- Dan Connors
Beyond The Castle- A Disney veteran looks behind the curtain
Updated: Oct 4, 2021
Beyond the Castle: A Guide to Discovering Your Happily Ever After
Jody Jean Dreyer 2017
Have you ever wondered what it's like to work behind the scenes at Disney theme parks? As a past visitor to both Walt Disney World and Disneyland, I certainly have. Walt Disney pioneered the idea of theme parks, and he somehow managed to create an institution so beloved and timeless that it has spread around the world and sucked up more tourist dollars in Florida than anything else.
Jody Jean Dreyer was a 30 year employee of Disney, starting as an intern and rising to upper echelons of Disney management. She was elected to the coveted role of Disney Ambassador and given the huge job of opening Disneyland Paris among other major assignments. Beyond the Castle is her story of both her personal experiences and what she thinks are Disney's best attributes that regular people can use in their own business and personal activities.
Dreyer is a good storyteller, and she dishes some interesting tidbits like:
- Disney uses "smellitizers" all over its parks to emit good smelling scents that will connect with patrons emotionally and make its locations unique and memorable.
- There are all kinds of debates that go on behind the scenes, like "should Micky and Minnie ever marry?" (no, it was finally decided- it would get too complicated), or what makes a princess? (Tinkerbell is not a princess).
- Disney's Animal Kingdom relied heavily on professional zookeepers to help design the park and give the concept legitimacy among animal enthusiasts.
- Visitors at Tokyo Disneyland balked at the Asian cuisine that the park offered at its opening. It was discovered that they wanted genuine American food like burgers and fries, instead. But then when Disney opened Disneyland Paris with American food, the French refused to eat it and again Disney had to change their menus.
- Disney cast members will never point with one finger. They always use two or more fingers to point because it's seen as friendlier and less aggressive.
-The Cinderella Castle is deliberately under 200 feet tall so that no beacon light on top is required. It's made of tough fiberglass blocks that get smaller and smaller as you go up, to give the illusion that the castle is even higher. It was used for storage space for many years and now houses a small apartment that's given out to VIP guests.
- When Disney World's Magic Kingdom opened in 1971, admission was $3.50. (It now costs $105!) Early visitors then had to buy tickets for the more popular rides.
- At the very end of the night, when the park is almost emptied out, Disney presents what's known as the "Kiss Goodnight." The Cinderella castle briefly lights up and music is played while an announcer says, “Ladies and gentlemen, boys and girls, on behalf of everyone here at the Magic Kingdom, we thank you for joining us today for a magic gathering of family, friends, fun, and fantasy. We hope your magical journey with us has created wonderful memories that will last a lifetime."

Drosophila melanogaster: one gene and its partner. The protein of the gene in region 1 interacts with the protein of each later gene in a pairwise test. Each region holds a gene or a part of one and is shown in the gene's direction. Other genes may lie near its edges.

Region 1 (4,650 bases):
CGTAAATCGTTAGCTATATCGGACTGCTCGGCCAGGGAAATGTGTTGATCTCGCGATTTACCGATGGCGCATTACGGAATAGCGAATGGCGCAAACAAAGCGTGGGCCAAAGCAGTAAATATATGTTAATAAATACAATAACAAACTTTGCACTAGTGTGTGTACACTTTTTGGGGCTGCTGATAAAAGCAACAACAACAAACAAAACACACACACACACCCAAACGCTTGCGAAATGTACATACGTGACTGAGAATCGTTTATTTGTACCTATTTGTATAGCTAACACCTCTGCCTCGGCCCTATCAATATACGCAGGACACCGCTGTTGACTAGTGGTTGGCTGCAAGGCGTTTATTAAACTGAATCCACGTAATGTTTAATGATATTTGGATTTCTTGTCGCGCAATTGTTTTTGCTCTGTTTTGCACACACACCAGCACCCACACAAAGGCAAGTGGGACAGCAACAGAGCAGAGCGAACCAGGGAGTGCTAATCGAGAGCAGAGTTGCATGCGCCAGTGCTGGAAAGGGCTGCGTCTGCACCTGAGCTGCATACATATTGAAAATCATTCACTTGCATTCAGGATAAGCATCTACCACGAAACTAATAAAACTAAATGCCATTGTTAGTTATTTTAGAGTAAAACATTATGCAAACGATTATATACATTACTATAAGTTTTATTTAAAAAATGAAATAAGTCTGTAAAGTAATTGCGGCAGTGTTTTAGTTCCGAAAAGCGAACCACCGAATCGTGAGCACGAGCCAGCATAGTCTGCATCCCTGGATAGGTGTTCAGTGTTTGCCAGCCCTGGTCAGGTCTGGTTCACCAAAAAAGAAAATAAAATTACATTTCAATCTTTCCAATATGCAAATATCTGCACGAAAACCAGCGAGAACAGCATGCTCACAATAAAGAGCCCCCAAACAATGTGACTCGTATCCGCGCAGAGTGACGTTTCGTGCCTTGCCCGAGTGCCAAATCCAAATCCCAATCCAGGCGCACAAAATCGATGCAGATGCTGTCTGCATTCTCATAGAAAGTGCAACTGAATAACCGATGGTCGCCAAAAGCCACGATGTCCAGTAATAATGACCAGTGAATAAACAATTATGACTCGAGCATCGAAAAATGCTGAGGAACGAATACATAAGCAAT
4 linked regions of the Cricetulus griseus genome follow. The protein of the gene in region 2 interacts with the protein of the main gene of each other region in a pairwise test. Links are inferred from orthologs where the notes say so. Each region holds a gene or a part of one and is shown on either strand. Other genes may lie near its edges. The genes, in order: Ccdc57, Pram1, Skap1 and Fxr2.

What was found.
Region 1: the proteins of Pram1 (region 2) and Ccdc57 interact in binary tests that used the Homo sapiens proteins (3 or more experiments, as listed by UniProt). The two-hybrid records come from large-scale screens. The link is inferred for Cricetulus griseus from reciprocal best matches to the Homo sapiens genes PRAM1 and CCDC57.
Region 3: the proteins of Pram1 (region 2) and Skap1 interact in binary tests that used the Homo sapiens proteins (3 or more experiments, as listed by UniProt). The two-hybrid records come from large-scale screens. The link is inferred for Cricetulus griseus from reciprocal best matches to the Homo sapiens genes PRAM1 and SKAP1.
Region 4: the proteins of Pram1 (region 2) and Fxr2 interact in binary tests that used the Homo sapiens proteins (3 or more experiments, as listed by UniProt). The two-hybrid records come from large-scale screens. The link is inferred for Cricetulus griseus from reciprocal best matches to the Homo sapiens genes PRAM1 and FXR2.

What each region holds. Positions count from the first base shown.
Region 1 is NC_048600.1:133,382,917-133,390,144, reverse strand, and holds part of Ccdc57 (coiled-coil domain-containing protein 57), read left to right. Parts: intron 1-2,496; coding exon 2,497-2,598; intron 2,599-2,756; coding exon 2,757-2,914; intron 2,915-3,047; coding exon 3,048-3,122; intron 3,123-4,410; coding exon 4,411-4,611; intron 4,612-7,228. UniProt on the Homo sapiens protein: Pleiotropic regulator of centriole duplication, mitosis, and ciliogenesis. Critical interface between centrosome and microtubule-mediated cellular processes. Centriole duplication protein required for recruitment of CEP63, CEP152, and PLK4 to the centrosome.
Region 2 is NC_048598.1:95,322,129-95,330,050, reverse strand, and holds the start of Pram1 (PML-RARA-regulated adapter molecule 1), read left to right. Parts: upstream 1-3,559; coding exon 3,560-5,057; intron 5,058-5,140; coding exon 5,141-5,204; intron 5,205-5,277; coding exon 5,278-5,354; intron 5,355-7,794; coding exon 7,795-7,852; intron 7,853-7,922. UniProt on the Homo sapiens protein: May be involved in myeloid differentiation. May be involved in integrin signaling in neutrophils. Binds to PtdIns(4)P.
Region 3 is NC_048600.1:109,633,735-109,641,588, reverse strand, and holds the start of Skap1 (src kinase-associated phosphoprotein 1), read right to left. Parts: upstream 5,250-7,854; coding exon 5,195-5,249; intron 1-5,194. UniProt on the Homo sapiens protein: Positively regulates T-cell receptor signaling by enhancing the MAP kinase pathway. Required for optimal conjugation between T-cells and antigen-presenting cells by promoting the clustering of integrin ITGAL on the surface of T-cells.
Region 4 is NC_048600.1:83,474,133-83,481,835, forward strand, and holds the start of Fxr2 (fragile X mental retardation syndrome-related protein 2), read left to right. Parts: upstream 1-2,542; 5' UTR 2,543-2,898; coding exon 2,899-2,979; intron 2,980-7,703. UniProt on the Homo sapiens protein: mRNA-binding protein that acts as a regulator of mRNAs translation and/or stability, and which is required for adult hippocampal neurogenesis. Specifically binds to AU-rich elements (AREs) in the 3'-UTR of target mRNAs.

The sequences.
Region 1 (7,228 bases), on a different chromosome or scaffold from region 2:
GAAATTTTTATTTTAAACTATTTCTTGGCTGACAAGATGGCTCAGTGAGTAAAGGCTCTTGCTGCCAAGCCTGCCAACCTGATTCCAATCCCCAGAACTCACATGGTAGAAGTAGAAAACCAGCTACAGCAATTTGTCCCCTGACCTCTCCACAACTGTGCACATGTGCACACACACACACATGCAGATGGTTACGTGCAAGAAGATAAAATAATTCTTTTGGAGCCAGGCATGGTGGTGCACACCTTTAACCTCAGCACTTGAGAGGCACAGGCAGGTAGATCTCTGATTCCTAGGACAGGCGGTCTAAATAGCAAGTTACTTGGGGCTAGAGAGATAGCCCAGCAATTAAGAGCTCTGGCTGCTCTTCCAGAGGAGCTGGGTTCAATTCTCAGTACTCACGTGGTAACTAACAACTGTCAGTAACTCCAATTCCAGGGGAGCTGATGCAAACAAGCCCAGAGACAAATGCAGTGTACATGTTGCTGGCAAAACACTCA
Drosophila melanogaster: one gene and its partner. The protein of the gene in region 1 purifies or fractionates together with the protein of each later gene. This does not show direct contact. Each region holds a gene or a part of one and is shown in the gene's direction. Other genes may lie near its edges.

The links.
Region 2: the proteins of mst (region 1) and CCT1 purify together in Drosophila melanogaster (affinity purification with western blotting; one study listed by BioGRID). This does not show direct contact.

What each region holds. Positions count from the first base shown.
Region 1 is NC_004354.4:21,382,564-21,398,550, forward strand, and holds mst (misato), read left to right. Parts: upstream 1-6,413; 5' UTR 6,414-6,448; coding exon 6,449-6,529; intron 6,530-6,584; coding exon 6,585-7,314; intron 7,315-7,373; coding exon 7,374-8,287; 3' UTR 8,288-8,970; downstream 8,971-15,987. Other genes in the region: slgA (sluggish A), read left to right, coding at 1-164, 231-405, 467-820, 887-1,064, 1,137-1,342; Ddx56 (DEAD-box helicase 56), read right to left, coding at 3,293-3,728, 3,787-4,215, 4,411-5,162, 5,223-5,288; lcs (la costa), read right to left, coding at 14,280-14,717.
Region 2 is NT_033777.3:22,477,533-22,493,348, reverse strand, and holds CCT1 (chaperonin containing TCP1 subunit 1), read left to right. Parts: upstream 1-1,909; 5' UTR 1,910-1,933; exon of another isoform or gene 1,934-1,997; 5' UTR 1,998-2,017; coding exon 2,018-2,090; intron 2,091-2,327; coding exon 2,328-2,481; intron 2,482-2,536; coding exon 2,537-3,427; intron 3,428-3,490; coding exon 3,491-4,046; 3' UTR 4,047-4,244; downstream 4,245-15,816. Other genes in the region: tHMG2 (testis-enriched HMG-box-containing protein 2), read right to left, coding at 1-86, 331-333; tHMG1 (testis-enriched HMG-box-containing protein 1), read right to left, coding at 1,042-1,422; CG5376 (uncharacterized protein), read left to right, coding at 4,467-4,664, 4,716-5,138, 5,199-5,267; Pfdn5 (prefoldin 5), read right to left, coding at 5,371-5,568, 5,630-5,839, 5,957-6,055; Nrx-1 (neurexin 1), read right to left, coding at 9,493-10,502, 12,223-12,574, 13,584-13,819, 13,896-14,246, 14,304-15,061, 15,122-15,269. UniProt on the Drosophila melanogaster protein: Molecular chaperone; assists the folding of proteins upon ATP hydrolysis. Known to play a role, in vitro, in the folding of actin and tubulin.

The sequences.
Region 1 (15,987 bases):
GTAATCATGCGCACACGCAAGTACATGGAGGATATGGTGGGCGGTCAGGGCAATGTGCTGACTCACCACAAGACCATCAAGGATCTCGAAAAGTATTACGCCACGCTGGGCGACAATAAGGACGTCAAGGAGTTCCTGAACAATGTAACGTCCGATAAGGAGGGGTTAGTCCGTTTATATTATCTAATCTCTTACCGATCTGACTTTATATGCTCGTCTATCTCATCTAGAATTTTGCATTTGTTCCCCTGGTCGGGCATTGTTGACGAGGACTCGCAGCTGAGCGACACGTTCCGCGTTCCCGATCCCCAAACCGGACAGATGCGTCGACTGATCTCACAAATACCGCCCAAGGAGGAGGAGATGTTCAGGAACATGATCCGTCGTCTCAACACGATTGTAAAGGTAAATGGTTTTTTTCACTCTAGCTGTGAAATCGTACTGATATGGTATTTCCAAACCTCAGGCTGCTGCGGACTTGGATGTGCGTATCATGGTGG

Interspersed with these fun tidbits, Dreyer tries to educate us on what it means to be a Disney employee. She worked closely with Roy Disney, Michael Eisner, and probably knows a lot more than this book comes close to revealing. But it's nice to hear a new perspective on what makes Disney special to so many.
Disney is all about brand management, and its mission statement is to entertain, inform and inspire people around the globe through the power of unparalleled storytelling. Somehow they have created multiple theme parks, water parks, and cruise ships that all build on their recognized brand, all while presenting a consistent level of service and telling familiar stories. Dreyer points to this inner core as most important in telling the world who you are.
After defining your core, you need to tell your story, as Disney has. But you need to tailor it to your audience, which most of us forget to do. There is something called the Platinum Rule at Disney- "Do unto others as they would have you do unto them." If you shape your story to something your audience can relate to, communicate it clearly, and back it up convincingly with actions, people will respond, as they have with Disney.
The best Disney leaders, according to Dreyer, stress that the keys to good leadership is to be truthful, present, a good example, encouraging, and kind. Disney leaders make sure that they are prepared for anything, and they empower employees in many cases to make things right for the guests. Employees at Disney have to be prepared for anything, from bad weather to unruly guests to rides breaking down, and they have to do it all with confidence and a smile.
Dreyer made it a point to visit many of the hidden backstage areas of Walt Disney World while she was ambassador, and describes them in my favorite chapter that took in housekeeping, horticulture, music, pest control and key control.
This is a rose-colored view of the Disney empire, from someone who has lived a privileged life and risen to the top. You won't read any negatives here. If you go on the site Glass Door, you will see more honest reviews about life in the theme parks- it's hot, hard work, where management goes overboard in caring for guests while often ignoring the needs and feelings of employees. Most people seem to love working there, but I'd rather keep my childhood fantasies rather than face the reality of smiling 24/7 in the hot, Florida sun.
For some reason, Beyond the Castle was sold under a Christian publishing label, but there is very little Christian proselytizing here. God is mentioned a few times, but the focus is decidedly secular and Disneyfied. I recommend this book for fans of Disney, and wish that the author had gone just a bit further in dishing the inside stuff, but I guess she didn't want to get sued.